FEIN: It is the most important function of government to itself turn square corners; that is, when a government official commits a crime, it’s far more imperative that it be prosecuted vigorously than when a private citizen does so. And if Obama wants to be more than the French aphorism "the more things change, the more they stay the same," he must summon a grand jury to determine whether Bush, Cheney, and their subordinates were implicated in two kinds of crimes: one, criminal violations of the Foreign Intelligence Surveillance Act by spying on Americans, intercepting their emails without judicial warrants as required by the act; and two, complicity in torture. We know that at least three detainees were waterboarded, and all the public evidence indicates that waterboarding was approved by the president and Cheney and Condi Rice and others at the highest national security level. And it is vital that those kinds of crimes that go to the heart of civilized law be prosecuted. The rule of law is too important to be sacrificed for political expediency. If Obama or Eric Holder did not investigate seriously crimes by Bush-Cheney, it would be the equivalent of Ford pardoning Nixon, but just by a different name. And that, I think, should stiffen their spine, because Ford’s pardon of Nixon did not resound kindly in the history books or in his political fate a couple of years later.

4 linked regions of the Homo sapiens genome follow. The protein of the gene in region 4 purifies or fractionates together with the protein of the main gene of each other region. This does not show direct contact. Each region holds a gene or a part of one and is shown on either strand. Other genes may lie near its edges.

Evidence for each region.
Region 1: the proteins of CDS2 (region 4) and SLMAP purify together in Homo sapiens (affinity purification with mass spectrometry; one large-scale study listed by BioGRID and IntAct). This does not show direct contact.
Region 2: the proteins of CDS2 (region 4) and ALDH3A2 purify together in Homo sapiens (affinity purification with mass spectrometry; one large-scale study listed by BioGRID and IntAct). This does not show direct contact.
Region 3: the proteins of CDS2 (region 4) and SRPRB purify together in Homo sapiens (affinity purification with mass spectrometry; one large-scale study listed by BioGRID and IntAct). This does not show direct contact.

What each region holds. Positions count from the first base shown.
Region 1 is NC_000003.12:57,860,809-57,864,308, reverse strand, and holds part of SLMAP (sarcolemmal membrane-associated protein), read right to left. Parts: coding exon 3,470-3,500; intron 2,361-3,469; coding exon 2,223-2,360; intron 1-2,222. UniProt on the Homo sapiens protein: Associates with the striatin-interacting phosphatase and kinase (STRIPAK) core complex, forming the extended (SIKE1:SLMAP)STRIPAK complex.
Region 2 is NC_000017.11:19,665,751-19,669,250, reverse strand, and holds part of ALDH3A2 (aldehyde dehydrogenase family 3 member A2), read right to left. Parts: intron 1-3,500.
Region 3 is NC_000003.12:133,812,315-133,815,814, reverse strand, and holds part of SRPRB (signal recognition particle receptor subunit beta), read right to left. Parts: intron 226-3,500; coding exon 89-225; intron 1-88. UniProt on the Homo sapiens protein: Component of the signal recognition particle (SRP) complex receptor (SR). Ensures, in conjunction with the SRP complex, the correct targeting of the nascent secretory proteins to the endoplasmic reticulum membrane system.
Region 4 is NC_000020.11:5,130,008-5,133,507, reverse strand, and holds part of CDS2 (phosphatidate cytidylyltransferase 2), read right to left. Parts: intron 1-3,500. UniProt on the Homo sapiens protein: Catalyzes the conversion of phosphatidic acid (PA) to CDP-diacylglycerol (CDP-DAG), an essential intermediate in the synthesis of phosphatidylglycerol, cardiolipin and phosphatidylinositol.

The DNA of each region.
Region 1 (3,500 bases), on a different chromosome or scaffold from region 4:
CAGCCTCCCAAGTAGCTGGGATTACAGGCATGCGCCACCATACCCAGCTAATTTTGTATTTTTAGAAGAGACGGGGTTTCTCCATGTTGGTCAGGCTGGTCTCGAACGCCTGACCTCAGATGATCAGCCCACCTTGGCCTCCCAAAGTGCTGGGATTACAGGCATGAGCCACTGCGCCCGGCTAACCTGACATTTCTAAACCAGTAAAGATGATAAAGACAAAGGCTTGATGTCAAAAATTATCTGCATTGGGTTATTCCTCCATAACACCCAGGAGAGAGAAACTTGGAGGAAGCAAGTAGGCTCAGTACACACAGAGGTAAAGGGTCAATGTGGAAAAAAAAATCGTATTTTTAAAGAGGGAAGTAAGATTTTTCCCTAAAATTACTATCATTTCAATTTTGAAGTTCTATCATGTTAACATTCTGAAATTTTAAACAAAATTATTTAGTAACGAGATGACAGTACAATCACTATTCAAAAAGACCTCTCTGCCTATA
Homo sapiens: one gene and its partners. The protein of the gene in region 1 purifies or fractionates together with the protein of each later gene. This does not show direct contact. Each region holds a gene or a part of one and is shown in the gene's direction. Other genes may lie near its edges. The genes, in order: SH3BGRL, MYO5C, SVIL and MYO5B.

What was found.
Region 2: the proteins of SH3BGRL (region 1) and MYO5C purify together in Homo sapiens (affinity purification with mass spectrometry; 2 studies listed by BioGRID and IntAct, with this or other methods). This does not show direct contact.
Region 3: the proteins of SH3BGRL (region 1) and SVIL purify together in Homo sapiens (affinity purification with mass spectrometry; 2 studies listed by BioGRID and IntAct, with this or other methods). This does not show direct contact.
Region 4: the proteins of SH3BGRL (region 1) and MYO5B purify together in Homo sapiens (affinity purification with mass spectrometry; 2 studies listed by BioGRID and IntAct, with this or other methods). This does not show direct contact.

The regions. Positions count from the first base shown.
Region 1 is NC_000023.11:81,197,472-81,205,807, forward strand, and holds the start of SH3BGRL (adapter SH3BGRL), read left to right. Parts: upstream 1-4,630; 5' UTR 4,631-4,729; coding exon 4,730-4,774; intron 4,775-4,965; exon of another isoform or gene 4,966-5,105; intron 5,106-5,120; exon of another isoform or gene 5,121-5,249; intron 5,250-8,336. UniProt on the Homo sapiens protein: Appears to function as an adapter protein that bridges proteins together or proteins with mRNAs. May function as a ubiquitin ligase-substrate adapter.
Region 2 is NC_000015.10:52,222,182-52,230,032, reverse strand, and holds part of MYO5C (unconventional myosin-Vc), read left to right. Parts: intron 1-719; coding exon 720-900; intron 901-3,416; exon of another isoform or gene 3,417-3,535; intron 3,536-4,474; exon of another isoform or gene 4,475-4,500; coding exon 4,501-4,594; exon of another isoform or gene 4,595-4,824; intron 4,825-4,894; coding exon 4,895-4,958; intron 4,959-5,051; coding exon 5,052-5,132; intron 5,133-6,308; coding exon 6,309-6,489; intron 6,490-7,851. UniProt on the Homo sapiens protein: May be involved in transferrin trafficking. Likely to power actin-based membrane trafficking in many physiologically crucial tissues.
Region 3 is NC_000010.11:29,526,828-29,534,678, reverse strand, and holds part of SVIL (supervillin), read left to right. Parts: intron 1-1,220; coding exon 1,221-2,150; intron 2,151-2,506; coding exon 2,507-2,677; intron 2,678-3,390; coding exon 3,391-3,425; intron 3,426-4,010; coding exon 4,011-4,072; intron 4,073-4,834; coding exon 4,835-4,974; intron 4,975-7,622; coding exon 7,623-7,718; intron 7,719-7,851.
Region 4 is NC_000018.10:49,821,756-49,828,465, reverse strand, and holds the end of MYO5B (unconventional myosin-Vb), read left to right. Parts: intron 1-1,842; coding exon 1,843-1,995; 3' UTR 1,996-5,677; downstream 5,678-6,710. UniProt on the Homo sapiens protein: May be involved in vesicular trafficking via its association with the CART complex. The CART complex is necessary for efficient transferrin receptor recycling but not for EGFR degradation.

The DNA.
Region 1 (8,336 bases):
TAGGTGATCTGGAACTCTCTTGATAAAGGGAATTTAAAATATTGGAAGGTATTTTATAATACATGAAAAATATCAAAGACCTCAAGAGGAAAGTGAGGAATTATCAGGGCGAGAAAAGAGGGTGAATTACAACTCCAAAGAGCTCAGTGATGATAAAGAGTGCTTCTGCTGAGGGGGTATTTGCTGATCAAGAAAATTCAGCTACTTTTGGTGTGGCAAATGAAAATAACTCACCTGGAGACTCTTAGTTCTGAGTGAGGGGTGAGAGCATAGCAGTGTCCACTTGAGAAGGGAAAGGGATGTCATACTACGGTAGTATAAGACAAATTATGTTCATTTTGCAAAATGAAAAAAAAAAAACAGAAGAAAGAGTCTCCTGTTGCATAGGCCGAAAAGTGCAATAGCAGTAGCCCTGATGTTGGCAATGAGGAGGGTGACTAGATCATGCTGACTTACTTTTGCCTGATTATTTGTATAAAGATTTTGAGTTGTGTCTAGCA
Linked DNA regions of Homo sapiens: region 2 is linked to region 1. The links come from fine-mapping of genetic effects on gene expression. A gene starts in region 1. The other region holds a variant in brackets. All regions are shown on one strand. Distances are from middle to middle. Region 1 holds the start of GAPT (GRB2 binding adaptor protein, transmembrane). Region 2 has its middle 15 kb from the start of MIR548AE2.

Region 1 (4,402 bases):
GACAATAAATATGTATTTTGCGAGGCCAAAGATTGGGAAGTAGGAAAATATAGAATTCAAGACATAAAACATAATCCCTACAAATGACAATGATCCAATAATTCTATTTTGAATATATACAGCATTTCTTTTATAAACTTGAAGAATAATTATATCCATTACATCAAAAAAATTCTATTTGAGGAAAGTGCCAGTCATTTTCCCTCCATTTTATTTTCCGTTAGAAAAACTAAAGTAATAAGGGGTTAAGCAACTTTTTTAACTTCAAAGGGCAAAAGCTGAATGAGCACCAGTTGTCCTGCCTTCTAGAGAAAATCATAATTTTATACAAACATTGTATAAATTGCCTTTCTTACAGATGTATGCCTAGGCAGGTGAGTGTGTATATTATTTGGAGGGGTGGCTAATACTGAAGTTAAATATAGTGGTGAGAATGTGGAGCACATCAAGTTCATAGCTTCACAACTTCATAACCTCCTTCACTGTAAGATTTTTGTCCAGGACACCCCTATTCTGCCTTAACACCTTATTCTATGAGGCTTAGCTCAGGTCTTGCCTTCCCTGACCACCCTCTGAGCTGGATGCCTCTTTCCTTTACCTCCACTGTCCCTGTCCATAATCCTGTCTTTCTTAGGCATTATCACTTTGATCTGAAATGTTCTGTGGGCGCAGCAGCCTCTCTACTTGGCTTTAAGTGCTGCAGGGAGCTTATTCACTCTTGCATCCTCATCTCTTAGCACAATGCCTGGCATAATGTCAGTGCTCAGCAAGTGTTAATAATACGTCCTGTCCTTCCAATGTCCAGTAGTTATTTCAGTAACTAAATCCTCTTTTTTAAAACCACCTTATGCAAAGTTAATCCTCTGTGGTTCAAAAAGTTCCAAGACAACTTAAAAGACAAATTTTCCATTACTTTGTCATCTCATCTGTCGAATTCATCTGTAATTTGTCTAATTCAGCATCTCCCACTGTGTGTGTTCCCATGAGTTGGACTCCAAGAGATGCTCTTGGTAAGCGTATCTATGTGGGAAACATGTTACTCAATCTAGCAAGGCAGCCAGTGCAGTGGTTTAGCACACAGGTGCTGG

INTERVIEWER: What are some of the things that we should look for in the first days in office of the new attorney general?